Think Freely Media presents Common Sense with Paul Jacob

More Forced Registration

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Voting’s a right, not a duty.

So voter registration and actual voting should be made easy. But I’m not for mandating that people vote, or for registering them involuntarily.

Which is why I oppose the Automatic Voter Registration Initiative (AVRI), an indirect Nevada initiative that state officials just announced has turned in enough petition signatures.

Now, you may not be familiar with this “indirect initiative” process. These are initiatives that first go to the legislature and then, should the legislature not pass them, appear on a later ballot (in this case, 2018’s) for voters to either enact or reject.

Currently, when Nevadans conduct business at the Department of Motor Vehicles, they’re asked if they’d like to register to vote. If they opt in, i.e., say “yes,” then the DMV transmits their information to the Secretary of State to be added to the voter rolls.

However, the new initiative would automate the process, so every person’s information gets whisked over to the Secretary of State, whether said person wants to be registered or not. It reads: “Unless the person affirmatively declines in writing,” he or she “shall be deemed to be an applicant to register to vote.”

Declining registration must be “in writing”?

A simple, “No, thank you,” won’t suffice?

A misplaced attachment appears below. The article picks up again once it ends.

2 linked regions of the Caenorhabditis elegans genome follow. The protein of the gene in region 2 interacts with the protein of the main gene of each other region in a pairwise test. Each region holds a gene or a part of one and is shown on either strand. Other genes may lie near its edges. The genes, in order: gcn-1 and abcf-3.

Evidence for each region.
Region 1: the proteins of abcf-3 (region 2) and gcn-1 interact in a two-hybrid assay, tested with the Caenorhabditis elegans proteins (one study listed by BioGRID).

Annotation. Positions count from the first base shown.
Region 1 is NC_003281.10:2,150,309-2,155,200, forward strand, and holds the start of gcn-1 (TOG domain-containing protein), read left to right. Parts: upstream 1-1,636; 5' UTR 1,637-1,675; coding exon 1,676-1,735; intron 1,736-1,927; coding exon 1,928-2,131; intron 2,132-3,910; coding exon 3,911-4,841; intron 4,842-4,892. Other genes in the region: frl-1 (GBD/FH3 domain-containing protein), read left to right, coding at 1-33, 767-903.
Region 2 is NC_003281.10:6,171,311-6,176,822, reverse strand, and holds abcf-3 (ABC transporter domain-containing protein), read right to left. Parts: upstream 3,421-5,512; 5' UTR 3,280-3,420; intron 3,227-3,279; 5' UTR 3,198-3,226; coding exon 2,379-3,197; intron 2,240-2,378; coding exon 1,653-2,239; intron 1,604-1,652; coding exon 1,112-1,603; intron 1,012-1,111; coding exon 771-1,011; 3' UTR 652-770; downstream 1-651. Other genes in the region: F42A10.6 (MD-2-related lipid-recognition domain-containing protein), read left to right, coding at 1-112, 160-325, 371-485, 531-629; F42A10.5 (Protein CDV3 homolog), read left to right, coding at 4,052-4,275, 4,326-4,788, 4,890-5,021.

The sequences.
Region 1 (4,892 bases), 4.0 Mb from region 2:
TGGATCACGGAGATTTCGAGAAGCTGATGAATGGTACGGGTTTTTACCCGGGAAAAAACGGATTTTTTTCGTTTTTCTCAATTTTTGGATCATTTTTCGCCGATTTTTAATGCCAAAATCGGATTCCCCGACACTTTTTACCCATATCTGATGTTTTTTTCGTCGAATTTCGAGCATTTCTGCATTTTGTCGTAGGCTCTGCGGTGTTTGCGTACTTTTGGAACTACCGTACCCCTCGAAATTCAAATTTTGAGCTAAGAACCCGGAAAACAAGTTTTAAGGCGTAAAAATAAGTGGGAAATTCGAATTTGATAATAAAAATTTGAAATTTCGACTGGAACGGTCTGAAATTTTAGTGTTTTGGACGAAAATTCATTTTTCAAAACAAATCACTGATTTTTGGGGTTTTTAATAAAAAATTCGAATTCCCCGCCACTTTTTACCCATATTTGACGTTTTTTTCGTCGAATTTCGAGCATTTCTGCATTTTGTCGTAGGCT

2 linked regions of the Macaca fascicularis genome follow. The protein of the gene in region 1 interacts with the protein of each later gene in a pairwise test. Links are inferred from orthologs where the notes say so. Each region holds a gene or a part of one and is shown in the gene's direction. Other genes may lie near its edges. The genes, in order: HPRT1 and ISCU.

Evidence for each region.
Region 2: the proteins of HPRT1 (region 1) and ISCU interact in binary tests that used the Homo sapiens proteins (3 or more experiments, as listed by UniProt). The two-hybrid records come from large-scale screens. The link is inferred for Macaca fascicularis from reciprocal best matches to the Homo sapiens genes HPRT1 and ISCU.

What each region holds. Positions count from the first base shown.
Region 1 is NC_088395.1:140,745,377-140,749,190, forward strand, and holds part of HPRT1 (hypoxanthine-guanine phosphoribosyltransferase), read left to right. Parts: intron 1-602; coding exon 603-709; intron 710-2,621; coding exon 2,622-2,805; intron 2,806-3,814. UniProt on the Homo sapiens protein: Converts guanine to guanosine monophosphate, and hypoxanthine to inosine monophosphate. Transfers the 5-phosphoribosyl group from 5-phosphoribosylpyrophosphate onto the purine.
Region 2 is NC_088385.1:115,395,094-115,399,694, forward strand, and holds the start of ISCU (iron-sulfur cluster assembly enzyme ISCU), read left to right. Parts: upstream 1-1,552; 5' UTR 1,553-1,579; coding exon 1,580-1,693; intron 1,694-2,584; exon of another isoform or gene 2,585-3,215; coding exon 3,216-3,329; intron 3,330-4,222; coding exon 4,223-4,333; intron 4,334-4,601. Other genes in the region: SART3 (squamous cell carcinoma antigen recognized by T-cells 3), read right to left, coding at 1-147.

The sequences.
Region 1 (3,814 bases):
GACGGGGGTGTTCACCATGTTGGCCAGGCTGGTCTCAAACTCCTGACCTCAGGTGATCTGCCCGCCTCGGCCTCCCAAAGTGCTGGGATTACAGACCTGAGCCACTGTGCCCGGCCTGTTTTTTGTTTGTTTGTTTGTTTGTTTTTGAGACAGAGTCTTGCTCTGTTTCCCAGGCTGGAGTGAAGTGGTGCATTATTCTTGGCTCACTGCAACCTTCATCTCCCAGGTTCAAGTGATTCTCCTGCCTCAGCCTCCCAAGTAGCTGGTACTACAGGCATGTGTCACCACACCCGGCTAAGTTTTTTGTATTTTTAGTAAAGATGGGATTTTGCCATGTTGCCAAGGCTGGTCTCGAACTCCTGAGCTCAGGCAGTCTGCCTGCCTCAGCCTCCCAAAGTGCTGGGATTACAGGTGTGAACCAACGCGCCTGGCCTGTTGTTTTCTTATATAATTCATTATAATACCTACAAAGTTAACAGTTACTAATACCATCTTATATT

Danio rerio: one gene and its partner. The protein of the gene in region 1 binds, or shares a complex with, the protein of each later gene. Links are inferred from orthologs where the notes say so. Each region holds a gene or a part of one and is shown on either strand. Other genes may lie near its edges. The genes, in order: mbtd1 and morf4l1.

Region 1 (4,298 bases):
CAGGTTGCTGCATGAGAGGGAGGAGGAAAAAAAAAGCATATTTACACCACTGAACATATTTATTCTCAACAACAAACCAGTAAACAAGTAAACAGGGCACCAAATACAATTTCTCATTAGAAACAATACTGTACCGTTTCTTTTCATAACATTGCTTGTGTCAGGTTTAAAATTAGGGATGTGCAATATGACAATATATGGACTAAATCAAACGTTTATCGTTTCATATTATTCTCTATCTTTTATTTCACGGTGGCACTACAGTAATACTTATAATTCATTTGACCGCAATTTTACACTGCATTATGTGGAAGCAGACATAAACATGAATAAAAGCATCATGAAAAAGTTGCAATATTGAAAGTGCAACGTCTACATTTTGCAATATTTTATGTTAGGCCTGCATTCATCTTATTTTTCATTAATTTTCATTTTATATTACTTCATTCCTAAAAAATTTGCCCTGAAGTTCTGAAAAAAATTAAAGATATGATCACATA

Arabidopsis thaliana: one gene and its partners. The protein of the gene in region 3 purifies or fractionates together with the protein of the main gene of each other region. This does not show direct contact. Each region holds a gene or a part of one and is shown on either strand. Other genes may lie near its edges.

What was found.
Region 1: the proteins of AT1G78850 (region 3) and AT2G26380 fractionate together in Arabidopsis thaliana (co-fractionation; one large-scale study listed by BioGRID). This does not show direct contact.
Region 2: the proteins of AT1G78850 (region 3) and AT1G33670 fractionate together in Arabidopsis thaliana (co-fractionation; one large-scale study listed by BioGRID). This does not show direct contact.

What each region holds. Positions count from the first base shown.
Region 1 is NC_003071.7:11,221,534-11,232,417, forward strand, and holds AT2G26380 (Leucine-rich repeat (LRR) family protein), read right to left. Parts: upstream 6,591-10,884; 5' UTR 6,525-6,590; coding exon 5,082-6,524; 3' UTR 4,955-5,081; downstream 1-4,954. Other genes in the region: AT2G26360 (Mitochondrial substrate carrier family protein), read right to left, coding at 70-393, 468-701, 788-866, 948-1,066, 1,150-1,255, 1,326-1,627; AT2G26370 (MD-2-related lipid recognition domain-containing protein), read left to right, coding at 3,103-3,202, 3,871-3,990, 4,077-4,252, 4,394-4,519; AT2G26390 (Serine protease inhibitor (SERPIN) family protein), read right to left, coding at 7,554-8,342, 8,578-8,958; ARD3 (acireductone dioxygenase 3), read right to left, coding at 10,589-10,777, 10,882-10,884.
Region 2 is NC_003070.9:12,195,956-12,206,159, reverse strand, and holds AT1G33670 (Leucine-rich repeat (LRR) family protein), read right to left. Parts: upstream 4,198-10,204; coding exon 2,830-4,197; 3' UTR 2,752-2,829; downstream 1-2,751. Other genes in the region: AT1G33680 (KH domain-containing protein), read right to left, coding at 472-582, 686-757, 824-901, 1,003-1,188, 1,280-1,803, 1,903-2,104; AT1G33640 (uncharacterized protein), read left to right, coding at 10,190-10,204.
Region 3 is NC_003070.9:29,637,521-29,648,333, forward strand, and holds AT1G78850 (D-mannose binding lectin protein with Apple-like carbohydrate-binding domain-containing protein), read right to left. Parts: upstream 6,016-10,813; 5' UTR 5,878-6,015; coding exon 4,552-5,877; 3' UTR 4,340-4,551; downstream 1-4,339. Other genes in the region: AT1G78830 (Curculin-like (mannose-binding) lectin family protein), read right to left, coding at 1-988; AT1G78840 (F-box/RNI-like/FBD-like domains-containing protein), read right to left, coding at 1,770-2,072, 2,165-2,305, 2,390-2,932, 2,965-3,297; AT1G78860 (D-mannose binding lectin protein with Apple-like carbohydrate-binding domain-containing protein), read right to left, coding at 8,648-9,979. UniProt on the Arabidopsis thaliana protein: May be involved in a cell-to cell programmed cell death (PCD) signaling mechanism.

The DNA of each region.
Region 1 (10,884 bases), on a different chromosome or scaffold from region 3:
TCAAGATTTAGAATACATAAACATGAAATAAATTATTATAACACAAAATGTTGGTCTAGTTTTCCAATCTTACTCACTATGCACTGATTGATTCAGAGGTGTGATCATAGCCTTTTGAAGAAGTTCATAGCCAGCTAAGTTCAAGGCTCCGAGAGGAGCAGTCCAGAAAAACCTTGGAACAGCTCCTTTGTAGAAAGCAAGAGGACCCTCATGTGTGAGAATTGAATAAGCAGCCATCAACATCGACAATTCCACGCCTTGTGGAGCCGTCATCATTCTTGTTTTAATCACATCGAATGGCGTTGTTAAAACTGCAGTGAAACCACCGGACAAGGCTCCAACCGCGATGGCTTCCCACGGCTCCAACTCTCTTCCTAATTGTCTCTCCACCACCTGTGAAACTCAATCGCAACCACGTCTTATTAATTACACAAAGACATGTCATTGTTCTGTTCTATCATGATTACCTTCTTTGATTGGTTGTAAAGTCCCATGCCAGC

Now, I understand: should the AVRI become law, the seriousness of the injury Nevada’s government would inflict on those seeking to remain unregistered admittedly pales in comparison to the Japanese internment camps during World War II, the Trail of Tears, civil asset forfeiture abuse, etc., etc.

But still. Assert a simple truth: people have a right to register and vote, which entails a right not to register and not to vote.

This is Common Sense. I’m Paul Jacob.


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By: CS Admin

3 Comments

  1. Matt Bear says:

    Some people not only don’t want to vote (or even to register) they want to fly under the radar as much as possible. Many states also use voter registration lists to identify people to serve on juries and voter registration lists are also used by collection agencies to find people who might have debts.

  2. Pat says:

    The DMV should have no role in voter registration. Getting a driver’s license or registering a car doesn’t require you to be a citizen. How many non-citizens are registered to vote in the US because they innocently answered ‘yes’, not realizing that they might be guilty of a felony? I agree that voting is a right, but registration should be the responsibility of the individual, unless the DMV is going to first ask for proof of citizenship..

    • H C Juengst says:

      I agree with your premise, but also note that with the system in place many non-citizens have registered to vote due to the idea that all residents should have the privilege to vote. These fraudulant voters were told they would face no prosecution for this felony.

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